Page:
|During this period, aware that
his financial castle was tumbling about his ears, 6.Benjamin Franklin
Massey entered a new
field - the arena of Missouri politics. He ran for and was
elected a Missouri State Senator, serving in the Twelfth General
Assembly, held in 1842. He was then age 31.
a financially bad year for B.F. Massey. Although his
Senatorial post provided income, it was inadequate. For example,
he had rented a slave from an older brother, who was forced to file a
Power of Attorney to collect the wages earned by the slave.
Another example: Massey had to sell two slaves at auction; the Powells
bought the slaves but permitted Massey to keep them in his possession
as a loan.
|This generous act by the Powells
is interesting evidence that the long-time cordial relationship between
them and Massey had not deteriorated.
|The year 1844 was even worse,
financially, than 1843. On the favorable side, Massey's political
career was doing well; he had been re-elected a State Senator and was
serving in the Thirteenth General Assembly. But, back in Sarcoxie,
things were very bad indeed.
|The Circuit Court decided the
lawsuit in favor of the Powells and entered a judgement against Tingle
& Massey. Tingle & Massey lacked the means to pay this
$5,147 Judgement, and the Court ordered the Tingle & Massey land
holdings sold at auction. This was done; the Powells were the
high bidder, and took over Tingle & Massey's 408 acres, including
the Sarcoxie town site. Thus ended the Tingle & Massey joint
venture in real estate and merchandising in total disaster. B.F.
Massey was age 33.
|Massey's political career
progressed well. In 1845 he was elected a member of the Missouri
Constitutional Convention. In 1846 he was elected Chief Clerk of
the Missouri House of Representatives and was re-elected in
1848. Then came a setback.
|In 1849, he ran for a seat in
the Missouri State Senate but met defeat. He then sought the post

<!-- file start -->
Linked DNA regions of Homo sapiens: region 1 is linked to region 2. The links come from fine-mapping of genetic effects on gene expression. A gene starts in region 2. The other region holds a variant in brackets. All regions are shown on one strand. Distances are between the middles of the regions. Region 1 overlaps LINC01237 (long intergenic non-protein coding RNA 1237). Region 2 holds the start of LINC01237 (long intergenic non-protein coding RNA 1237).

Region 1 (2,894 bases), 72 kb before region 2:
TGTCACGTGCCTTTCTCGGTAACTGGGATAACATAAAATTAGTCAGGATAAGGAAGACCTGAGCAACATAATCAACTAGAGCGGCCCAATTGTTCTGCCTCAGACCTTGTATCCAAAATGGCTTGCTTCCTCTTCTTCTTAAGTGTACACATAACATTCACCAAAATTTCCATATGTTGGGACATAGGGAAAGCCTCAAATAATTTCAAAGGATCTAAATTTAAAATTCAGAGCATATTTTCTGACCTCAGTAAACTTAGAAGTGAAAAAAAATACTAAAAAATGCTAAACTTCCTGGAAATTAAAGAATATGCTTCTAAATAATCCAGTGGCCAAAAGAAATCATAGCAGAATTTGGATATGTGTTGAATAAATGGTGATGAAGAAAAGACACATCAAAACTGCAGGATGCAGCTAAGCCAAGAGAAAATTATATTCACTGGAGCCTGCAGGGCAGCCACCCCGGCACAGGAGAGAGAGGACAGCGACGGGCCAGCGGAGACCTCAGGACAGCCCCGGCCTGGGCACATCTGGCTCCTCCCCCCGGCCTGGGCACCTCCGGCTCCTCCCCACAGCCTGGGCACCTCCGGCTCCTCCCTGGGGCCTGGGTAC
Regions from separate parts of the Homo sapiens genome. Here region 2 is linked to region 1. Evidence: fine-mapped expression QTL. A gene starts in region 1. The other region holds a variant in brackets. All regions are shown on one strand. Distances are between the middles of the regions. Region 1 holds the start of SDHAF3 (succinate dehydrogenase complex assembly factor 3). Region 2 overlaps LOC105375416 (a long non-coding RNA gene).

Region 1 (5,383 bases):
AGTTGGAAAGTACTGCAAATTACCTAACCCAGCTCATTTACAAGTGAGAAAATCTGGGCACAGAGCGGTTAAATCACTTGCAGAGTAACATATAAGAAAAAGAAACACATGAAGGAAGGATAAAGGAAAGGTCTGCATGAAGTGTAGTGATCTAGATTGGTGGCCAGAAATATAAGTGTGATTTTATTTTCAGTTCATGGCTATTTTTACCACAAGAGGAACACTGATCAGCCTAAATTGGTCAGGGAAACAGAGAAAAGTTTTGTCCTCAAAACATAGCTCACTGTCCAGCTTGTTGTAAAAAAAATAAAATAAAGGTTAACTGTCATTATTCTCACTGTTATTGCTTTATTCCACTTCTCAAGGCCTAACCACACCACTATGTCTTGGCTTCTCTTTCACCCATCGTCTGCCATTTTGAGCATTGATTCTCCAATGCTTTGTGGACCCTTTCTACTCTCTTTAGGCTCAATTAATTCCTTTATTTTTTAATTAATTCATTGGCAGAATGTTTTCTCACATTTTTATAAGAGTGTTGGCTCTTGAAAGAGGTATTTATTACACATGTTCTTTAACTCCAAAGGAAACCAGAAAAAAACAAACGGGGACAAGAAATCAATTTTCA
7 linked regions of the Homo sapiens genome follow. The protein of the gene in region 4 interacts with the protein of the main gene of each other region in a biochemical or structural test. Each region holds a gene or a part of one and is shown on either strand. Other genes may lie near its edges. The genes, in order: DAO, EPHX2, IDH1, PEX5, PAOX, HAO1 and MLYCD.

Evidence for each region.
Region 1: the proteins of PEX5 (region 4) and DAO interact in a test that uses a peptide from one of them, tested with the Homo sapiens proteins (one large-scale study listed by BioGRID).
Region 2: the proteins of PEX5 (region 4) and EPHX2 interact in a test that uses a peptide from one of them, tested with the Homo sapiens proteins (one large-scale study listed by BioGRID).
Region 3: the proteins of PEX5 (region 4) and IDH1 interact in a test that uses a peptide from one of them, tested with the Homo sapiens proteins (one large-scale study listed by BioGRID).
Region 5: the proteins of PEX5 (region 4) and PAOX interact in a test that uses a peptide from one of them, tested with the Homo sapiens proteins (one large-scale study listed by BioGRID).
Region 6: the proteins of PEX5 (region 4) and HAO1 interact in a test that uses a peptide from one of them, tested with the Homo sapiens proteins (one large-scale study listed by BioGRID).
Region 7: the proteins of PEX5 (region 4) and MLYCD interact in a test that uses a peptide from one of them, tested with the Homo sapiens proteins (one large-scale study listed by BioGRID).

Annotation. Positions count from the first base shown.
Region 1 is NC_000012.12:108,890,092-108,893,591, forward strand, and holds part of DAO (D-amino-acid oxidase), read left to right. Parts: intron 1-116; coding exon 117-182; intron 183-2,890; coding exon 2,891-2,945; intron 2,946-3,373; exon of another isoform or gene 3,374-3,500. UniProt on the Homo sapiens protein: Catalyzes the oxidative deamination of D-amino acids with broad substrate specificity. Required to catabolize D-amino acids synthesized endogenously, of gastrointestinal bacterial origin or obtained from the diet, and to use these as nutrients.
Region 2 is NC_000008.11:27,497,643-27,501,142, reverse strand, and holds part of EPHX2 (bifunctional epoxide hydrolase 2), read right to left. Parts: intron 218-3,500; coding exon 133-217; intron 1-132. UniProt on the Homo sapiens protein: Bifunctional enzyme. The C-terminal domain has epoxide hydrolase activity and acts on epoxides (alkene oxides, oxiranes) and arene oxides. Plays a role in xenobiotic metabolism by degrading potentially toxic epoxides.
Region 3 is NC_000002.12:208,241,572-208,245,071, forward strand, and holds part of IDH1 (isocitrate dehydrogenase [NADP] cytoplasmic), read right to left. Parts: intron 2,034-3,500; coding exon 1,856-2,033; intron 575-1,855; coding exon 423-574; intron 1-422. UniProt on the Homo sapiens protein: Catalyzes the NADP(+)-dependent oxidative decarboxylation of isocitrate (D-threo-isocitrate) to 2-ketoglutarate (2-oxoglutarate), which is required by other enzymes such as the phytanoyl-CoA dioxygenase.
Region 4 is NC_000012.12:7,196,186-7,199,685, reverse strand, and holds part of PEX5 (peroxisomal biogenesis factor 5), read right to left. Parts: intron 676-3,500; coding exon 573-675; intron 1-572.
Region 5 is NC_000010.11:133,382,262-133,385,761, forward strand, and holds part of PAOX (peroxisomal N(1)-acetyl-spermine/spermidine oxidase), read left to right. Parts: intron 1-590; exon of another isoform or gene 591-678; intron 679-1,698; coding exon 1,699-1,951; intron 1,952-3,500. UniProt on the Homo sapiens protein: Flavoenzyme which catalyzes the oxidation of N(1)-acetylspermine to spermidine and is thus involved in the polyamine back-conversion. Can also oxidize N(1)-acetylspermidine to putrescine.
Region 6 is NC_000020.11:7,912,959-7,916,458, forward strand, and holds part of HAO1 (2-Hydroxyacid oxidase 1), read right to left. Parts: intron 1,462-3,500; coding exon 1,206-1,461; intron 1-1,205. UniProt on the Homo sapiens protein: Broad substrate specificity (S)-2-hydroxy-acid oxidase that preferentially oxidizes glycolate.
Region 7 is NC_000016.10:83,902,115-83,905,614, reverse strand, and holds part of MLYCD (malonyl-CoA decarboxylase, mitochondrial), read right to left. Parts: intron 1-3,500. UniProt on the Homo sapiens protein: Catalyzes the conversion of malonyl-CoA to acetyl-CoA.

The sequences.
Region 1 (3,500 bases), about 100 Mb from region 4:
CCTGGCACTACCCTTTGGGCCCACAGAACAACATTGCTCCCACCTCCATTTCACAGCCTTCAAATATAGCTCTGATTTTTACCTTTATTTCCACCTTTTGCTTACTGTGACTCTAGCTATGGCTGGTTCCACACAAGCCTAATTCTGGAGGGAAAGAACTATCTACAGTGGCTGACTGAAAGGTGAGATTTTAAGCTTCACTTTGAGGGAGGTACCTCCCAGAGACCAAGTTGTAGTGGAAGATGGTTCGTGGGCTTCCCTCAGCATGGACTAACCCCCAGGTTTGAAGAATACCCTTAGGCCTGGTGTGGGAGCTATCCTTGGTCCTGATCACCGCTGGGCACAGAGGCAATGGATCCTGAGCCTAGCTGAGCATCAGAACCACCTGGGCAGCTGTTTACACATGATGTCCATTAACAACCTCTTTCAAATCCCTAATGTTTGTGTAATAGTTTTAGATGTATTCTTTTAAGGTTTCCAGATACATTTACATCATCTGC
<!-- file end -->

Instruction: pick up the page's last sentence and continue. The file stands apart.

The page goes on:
of Missouri Secretary of State, then an appointed office, but he lost
|All this time, in fact from
1838, Massey had maintained his Spring River Valley farm, and was
classified as "Farmer" in both the 1840 and 1850 Census enumerations.
|In 1850, still seeking financial
security, he joined the California Gold Rush. This quest was
unsuccessful, and in addition he suffered a disabling attack of
rheumatism and had to be invalided home via the Isthmus of Panama in
|In 1852, he, or perhaps William
Tingle, found the means to pay $1,000 "in full satisfaction" of the
Powell court judgment against them.
|In 1854, Massey ran again for
the Missouri State Senate, and, as in 1849, met defeat. This was
a very low point in Massey's financial life; he was 43 years old, had a
wife and eight children, with only the farm for support. But he
|He ran again for the office of
Missouri Secretary of State and this time was elected to serve the
four-year term, from 1856 to 1860. In 1857, Warwick Hough, his
son-in-law to-be, was appointed his Chief clerk.
|During his first term as
Secretary of State, he wrote many letters to his friend and political
ally, Dr. John F. Snyder, which Dr. Snyder fortunately preserved.
These letters covered the many subjects that concerned these two men:-
day-to-day practical politicking, political advice to Dr. Snyder, the
Missouri railroad situation, Missouri's banking problems, and the
like. And a small amount of personal news.
|Massey was now a seasoned,
experienced, practical, political figure. He was satisfied that
he had attained his political goals. In a 10 Dec.1858 letter to
Dr. Snyder, he wrote:
|"You ask me what I want;
do I want the same office I have, or do I want to succeed Stewart [then
Governor] or Phelps [then Senator]. If my circumstances shell
render it accept any political peace at all, and I expect they will, I
should prefer to keep the place I have. ... If you had the power by a
word, without any act on my part, to give me a seat in Congress, I
should not accept it. I am too domestic to fancy being separated
from my family. ... As far as any personal considerations go, I would
rather be Secretary than governor."
|In 1860, B.F. Massey ran for,
and was elected, Secretary of State for a second four-year term.
During this second term, his letters to Dr. Snyder continue to express
his worry about the State railway subsidies and the proliferation of
State banks draining away great amounts from the State Treasury.
He was also concerned about the Negro problem, arming Missouri, and, of
|At this point in his career,
Massey's financial security seemed assured. He had pursued a
political career for eighteen years, had attained the highest political
post that he aspired to, and had every reason to believe that he could
continue in his post of Secretary of State. He was 49 years old
and the future looked secure and bright. But it was not to be.